Richard Sorrell, 49, is the tender of the Kent Narrows Bridge, and at the end of a holiday weekend, when the westbound traffic backs up for miles, he's the man vacationers love to hate.
They lean out of car windows and curse. Some have even thrown bottles at his control tower. "They don't think about me," said Sorrell, an avid gardener and the father of eight. "They're just in a hurry to get where they're going."
As of yesterday afternoon, however, Sorrell said there had been no taunts and no bottle-throwing. Homebound vacation traffic from Ocean City and other points on the Eastern Shore appeared to be lighter than usual for a holiday Sunday as this year's July 4 weekend came to an end.
"No problems at all," said Fred Schimp, 20, who had stopped for gas about 5 p.m. near Kent Narrows, en route from Ocean City to his home in Hanover, Pa., near the Maryland border.
Conditions were markedly different Saturday, however. Faced with overcast skies and a forecast for thundershowers on Sunday, droves of vacationers apparently tried to beat the rush home by leaving a day early. As a result, Saturday traffic was a mess. The Kent Narrows Bridge, located about four miles east of the Chesapeake Bay Bridge on Rte. 50, was raised on schedule at noon Saturday, but because an unusually large number of boats wanted to get through the channel Sorrell kept the bridge raised for about 35 minutes, longer than normal.
That, coupled with a large number of people trying to get home early and more frequent bridge openings on Saturday compared with Sunday, led to a 15-mile backup that took until 8 p.m. to clear up.
"They were cussin' like it was my fault," Sorrell said. "They're sick." Sorrell is required to raise the bridge at 6 a.m., 9 a.m., noon and every hour on the hour from 3 p.m. to 8 p.m. on Saturday to allow boats through. On Sunday the bridge is opened on the hour from 6 a.m. to 1 p.m. and then again at 8 p.m. The bridge has long been a bottleneck for weekend Eastern Shore travelers.
Yesterday it was possible to cross the Kent Narrows and Chesapeake Bay bridges at 5:30 p.m. and travel to the District without any delays.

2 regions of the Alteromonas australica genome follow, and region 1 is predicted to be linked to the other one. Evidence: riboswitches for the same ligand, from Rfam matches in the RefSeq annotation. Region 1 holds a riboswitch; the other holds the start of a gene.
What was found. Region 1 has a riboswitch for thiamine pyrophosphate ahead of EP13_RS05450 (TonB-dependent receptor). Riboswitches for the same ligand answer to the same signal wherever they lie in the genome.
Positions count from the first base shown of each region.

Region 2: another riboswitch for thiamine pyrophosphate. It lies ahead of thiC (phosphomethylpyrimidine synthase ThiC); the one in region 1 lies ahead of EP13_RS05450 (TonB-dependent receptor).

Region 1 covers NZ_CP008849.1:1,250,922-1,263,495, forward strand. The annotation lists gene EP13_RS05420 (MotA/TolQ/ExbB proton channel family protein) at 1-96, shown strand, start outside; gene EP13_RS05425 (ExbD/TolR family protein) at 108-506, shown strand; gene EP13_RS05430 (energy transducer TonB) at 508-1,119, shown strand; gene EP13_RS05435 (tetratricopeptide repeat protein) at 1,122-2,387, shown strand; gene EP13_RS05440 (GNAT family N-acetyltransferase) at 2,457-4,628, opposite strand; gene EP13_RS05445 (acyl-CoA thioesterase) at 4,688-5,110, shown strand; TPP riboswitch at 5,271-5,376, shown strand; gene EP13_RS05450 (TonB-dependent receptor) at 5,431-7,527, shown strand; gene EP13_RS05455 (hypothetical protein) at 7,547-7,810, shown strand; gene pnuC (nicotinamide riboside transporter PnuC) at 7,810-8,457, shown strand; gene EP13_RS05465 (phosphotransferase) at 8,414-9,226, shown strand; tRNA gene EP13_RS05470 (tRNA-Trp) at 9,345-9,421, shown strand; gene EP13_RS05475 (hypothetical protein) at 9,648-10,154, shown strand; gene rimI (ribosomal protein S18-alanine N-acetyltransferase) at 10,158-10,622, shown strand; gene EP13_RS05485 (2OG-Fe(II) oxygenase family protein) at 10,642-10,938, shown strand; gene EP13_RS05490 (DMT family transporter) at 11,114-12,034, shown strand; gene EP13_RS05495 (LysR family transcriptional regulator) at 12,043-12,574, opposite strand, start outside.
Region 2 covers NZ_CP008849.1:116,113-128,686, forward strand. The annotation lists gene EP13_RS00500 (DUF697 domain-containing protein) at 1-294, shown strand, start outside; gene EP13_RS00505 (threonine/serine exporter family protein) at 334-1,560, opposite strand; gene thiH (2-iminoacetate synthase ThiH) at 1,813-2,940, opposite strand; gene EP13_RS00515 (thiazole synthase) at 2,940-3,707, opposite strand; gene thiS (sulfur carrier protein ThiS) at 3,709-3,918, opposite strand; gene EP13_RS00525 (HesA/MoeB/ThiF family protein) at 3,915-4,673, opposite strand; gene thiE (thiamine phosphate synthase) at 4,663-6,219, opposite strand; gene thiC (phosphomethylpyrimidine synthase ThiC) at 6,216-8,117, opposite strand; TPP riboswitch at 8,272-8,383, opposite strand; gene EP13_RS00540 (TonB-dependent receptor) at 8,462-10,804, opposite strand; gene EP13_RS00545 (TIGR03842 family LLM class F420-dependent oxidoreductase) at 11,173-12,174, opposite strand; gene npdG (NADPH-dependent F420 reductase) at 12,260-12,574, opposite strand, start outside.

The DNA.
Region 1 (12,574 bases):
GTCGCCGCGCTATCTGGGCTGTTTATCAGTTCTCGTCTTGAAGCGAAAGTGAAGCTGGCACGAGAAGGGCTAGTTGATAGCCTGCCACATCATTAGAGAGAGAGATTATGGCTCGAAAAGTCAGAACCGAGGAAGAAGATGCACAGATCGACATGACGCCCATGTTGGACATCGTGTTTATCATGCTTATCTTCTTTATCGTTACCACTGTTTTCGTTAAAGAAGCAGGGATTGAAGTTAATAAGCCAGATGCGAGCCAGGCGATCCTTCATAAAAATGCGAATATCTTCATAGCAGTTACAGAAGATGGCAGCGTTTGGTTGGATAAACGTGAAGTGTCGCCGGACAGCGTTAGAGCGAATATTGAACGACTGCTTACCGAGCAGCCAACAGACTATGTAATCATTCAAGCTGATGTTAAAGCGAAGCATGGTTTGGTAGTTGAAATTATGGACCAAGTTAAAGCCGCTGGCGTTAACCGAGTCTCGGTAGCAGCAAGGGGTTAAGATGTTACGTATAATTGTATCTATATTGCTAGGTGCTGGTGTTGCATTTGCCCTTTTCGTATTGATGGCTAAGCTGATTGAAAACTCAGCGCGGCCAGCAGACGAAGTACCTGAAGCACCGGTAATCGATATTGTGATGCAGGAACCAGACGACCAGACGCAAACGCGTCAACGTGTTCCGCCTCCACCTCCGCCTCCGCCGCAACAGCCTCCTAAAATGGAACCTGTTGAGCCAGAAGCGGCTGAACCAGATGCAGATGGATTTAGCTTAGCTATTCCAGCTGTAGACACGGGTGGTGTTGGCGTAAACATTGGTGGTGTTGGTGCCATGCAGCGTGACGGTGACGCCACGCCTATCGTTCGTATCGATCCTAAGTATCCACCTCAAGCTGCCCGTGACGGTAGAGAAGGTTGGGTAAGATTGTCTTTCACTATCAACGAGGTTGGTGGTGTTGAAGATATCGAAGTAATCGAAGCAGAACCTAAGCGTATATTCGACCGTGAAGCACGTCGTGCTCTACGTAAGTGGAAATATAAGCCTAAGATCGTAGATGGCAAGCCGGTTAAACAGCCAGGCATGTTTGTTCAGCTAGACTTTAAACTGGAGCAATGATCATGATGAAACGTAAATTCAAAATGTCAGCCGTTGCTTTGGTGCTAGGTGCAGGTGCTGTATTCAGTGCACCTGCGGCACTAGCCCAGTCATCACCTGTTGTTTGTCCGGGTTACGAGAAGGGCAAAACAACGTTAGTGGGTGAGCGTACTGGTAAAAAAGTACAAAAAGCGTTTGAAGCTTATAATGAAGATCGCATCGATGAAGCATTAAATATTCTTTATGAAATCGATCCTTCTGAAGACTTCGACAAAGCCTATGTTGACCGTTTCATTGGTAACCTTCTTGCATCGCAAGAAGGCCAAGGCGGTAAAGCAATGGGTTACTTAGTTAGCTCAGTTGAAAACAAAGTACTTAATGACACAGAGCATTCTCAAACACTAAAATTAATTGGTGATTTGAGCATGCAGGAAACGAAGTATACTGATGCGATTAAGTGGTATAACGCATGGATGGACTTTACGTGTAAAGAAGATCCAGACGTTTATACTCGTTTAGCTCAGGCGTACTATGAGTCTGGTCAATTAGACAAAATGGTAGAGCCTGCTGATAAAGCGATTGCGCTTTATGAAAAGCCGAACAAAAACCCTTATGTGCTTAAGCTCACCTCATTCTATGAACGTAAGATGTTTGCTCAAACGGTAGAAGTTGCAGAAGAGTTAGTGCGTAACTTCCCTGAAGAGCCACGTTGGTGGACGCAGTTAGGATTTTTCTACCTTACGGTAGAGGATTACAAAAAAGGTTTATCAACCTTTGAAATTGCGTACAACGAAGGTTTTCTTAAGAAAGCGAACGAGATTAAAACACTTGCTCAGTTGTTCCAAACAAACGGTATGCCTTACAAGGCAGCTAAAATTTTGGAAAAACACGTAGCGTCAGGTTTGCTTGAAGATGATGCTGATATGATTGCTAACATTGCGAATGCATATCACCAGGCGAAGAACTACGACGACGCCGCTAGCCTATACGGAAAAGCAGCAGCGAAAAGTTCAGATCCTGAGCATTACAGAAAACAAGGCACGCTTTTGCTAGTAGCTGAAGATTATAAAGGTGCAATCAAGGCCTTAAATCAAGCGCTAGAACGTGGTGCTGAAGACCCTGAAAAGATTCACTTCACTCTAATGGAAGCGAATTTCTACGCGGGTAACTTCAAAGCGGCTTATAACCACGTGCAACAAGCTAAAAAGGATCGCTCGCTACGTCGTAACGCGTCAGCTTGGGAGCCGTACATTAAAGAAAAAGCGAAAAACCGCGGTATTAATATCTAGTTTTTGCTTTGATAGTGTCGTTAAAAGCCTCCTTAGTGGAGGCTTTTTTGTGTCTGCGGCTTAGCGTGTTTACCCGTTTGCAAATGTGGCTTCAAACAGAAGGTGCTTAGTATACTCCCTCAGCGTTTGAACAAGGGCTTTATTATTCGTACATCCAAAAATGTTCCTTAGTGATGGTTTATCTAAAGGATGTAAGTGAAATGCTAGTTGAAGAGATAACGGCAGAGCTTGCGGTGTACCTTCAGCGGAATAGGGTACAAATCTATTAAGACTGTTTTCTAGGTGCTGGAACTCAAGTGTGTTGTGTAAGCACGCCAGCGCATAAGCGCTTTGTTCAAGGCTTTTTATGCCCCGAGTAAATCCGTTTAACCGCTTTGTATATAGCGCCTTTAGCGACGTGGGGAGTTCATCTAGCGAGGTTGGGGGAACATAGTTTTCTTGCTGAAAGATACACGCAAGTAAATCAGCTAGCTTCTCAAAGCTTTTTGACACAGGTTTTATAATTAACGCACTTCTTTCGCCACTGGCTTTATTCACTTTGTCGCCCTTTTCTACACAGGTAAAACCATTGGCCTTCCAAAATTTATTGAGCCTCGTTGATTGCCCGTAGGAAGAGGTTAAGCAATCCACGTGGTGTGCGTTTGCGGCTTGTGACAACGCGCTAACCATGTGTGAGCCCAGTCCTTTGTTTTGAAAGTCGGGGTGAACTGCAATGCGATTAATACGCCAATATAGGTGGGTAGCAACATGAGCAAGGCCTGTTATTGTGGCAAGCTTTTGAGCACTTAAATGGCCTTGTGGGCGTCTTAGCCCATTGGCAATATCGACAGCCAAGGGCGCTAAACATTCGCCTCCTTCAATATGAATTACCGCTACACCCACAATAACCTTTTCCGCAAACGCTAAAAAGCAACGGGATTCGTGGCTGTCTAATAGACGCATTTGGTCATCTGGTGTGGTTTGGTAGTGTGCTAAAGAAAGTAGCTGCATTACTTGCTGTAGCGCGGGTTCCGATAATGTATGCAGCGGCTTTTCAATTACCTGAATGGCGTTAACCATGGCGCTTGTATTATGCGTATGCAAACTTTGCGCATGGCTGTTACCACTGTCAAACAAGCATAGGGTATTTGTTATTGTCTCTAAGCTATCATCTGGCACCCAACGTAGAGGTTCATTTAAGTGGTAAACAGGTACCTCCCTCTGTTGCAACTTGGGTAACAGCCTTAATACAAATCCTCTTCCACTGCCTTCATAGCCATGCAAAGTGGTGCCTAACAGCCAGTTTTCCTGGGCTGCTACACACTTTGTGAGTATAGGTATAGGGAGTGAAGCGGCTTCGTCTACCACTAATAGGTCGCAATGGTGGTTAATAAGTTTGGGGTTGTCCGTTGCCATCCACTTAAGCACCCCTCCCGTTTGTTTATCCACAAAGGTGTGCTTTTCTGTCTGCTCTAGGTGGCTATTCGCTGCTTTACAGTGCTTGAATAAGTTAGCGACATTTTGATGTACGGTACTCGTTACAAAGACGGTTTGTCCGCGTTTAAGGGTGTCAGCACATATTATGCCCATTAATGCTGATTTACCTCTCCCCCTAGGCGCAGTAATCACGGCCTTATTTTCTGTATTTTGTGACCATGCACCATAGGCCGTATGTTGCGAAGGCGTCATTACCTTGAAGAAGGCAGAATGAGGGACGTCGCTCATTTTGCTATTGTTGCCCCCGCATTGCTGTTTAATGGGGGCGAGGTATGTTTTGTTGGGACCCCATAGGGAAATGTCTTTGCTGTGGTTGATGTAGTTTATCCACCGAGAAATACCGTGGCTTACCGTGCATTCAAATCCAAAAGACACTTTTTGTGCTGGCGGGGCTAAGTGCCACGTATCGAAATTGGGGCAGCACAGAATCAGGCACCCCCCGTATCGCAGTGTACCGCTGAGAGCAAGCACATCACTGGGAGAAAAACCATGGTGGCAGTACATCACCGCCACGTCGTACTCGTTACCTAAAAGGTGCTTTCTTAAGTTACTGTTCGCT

"We could have stayed all day," said Jim Wherley, 20, who left Ocean City about 3 p.m. in anticipation of heavy traffic and found none.
At the Bay Bridge, authorities had opened seven of the bridge's 13 lanes to westbound traffic at midday, and said there were no tie-ups, and that things were slow, but smooth.
Bridge traffic picked up steadily during the day, from 437 westbound cars at 8 a.m. to 2,842 at 4 p.m. But, Arlene Middleton, a bridge police officer, said there wasn't much to do except watch the westward flow of station wagons, campers and boats.
J.C. Collins, a Maryland state trooper who remembered last year's July 4 weekend traffic as "terrible," described yesterday's conditions as "light to moderate."
"I think a lot of people heard there was going to be bad weather," said Collins, "but it turned out to be a beautiful day."
Despite some fears that traffic and tempers could increase after 8 last night -- the next scheduled raising of the Kent Narrows Bridge -- bridge tender Sorrell said he would keep smiling.
"You're always going to have different people," he said. "Some people can get up in the morning with their hat on backwards and get angry. But I have a deep love for people, so I don't pay them no mind.